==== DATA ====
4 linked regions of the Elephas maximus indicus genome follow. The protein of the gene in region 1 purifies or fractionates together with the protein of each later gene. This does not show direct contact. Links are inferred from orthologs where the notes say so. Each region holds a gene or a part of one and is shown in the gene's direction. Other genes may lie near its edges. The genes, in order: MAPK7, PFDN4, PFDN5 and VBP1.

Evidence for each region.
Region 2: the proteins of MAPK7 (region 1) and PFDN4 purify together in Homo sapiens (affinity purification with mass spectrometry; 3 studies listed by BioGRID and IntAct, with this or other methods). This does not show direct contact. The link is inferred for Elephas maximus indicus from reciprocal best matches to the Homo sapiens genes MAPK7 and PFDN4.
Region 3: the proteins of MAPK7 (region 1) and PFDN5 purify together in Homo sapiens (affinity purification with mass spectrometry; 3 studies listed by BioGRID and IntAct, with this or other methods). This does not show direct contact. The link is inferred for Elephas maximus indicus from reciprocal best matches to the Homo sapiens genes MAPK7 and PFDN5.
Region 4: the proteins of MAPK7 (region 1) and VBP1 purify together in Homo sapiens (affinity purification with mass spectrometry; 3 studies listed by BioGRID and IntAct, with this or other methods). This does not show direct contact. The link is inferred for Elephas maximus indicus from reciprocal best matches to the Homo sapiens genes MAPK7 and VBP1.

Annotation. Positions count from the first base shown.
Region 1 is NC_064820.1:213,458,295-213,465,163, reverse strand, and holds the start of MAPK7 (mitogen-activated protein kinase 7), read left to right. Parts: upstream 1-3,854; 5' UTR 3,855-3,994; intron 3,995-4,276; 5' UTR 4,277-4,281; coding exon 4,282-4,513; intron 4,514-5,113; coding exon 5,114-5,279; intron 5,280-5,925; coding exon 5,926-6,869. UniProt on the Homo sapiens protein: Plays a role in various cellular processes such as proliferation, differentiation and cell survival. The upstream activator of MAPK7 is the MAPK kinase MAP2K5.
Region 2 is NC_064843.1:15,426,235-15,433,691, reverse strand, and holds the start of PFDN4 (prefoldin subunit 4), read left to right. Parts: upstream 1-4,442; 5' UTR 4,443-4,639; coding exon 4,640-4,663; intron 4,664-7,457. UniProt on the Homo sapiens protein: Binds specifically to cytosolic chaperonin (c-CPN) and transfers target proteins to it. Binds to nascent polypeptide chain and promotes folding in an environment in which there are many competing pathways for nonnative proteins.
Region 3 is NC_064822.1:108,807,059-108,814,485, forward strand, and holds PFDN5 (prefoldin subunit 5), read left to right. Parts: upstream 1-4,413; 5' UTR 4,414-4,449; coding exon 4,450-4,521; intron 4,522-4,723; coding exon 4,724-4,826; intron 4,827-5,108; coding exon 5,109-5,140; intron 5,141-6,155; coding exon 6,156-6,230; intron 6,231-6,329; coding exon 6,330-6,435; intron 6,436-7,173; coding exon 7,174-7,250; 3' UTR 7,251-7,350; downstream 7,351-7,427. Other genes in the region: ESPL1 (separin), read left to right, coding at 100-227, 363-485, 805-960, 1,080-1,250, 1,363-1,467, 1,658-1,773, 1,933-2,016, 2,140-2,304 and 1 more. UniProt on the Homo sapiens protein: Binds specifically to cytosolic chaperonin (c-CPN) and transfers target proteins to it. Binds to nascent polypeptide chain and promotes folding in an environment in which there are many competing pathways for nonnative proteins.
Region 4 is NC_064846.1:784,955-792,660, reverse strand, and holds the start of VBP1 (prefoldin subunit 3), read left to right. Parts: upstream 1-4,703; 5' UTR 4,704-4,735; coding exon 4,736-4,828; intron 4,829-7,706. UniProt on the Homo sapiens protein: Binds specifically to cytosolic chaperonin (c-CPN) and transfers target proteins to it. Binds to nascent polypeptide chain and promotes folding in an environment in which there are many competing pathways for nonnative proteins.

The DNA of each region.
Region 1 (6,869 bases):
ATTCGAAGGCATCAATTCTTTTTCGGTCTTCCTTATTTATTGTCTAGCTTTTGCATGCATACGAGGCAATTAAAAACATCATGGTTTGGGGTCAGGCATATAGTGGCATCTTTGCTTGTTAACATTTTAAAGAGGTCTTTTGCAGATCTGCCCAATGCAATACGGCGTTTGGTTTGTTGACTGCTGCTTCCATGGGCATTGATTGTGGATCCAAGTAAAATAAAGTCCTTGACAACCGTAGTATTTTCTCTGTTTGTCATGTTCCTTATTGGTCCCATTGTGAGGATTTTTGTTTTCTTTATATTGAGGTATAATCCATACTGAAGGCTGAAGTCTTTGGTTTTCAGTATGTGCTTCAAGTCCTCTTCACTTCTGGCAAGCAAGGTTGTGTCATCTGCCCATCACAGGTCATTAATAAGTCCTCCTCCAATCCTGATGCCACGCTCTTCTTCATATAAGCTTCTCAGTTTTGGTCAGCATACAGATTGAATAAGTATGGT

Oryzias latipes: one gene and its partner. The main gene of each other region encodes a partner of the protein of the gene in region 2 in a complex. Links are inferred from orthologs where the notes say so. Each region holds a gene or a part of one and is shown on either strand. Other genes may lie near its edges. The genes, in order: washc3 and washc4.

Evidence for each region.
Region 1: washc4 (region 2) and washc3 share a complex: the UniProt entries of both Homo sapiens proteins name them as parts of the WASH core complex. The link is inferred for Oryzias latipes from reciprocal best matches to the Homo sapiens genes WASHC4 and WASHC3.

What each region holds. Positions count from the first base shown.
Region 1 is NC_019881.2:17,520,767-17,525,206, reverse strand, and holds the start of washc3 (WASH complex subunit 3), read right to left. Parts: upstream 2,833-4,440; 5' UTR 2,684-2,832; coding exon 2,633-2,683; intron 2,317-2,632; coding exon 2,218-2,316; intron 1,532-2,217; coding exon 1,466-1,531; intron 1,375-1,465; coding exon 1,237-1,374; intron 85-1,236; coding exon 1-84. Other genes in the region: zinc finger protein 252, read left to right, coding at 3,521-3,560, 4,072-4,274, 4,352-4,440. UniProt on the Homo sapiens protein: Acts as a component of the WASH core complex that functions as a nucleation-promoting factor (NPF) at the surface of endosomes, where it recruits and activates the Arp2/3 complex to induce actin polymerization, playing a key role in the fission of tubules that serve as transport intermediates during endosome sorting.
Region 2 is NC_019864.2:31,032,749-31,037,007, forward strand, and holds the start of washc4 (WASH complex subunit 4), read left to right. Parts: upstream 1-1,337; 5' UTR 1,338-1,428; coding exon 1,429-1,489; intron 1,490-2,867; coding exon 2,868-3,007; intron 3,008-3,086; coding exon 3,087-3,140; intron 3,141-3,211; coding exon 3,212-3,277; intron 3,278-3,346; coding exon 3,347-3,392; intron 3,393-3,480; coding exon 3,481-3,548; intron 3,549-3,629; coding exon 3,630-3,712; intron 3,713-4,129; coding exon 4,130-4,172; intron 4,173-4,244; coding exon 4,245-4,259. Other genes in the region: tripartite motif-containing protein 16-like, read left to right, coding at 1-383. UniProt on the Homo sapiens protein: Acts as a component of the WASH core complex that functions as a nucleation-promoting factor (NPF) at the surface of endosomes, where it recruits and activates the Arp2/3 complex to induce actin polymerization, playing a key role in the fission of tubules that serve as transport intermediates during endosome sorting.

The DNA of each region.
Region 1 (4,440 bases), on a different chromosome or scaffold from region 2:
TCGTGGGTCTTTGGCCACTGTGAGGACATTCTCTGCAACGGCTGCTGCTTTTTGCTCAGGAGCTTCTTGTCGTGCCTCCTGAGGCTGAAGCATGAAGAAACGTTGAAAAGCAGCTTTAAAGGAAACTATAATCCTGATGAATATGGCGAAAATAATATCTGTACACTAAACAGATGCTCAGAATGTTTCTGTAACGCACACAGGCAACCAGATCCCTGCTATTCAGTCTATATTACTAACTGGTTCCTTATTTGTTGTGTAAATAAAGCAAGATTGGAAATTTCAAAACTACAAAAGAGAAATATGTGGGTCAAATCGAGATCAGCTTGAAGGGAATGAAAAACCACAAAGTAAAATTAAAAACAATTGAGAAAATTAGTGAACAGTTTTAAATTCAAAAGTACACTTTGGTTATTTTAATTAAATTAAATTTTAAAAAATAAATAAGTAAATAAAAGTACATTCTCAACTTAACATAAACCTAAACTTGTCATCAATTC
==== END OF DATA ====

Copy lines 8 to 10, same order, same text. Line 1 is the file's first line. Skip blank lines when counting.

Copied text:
Region 2 is NC_064843.1:15,426,235-15,433,691, reverse strand, and holds the start of PFDN4 (prefoldin subunit 4), read left to right. Parts: upstream 1-4,442; 5' UTR 4,443-4,639; coding exon 4,640-4,663; intron 4,664-7,457. UniProt on the Homo sapiens protein: Binds specifically to cytosolic chaperonin (c-CPN) and transfers target proteins to it. Binds to nascent polypeptide chain and promotes folding in an environment in which there are many competing pathways for nonnative proteins.
Region 3 is NC_064822.1:108,807,059-108,814,485, forward strand, and holds PFDN5 (prefoldin subunit 5), read left to right. Parts: upstream 1-4,413; 5' UTR 4,414-4,449; coding exon 4,450-4,521; intron 4,522-4,723; coding exon 4,724-4,826; intron 4,827-5,108; coding exon 5,109-5,140; intron 5,141-6,155; coding exon 6,156-6,230; intron 6,231-6,329; coding exon 6,330-6,435; intron 6,436-7,173; coding exon 7,174-7,250; 3' UTR 7,251-7,350; downstream 7,351-7,427. Other genes in the region: ESPL1 (separin), read left to right, coding at 100-227, 363-485, 805-960, 1,080-1,250, 1,363-1,467, 1,658-1,773, 1,933-2,016, 2,140-2,304 and 1 more. UniProt on the Homo sapiens protein: Binds specifically to cytosolic chaperonin (c-CPN) and transfers target proteins to it. Binds to nascent polypeptide chain and promotes folding in an environment in which there are many competing pathways for nonnative proteins.
Region 4 is NC_064846.1:784,955-792,660, reverse strand, and holds the start of VBP1 (prefoldin subunit 3), read left to right. Parts: upstream 1-4,703; 5' UTR 4,704-4,735; coding exon 4,736-4,828; intron 4,829-7,706. UniProt on the Homo sapiens protein: Binds specifically to cytosolic chaperonin (c-CPN) and transfers target proteins to it. Binds to nascent polypeptide chain and promotes folding in an environment in which there are many competing pathways for nonnative proteins.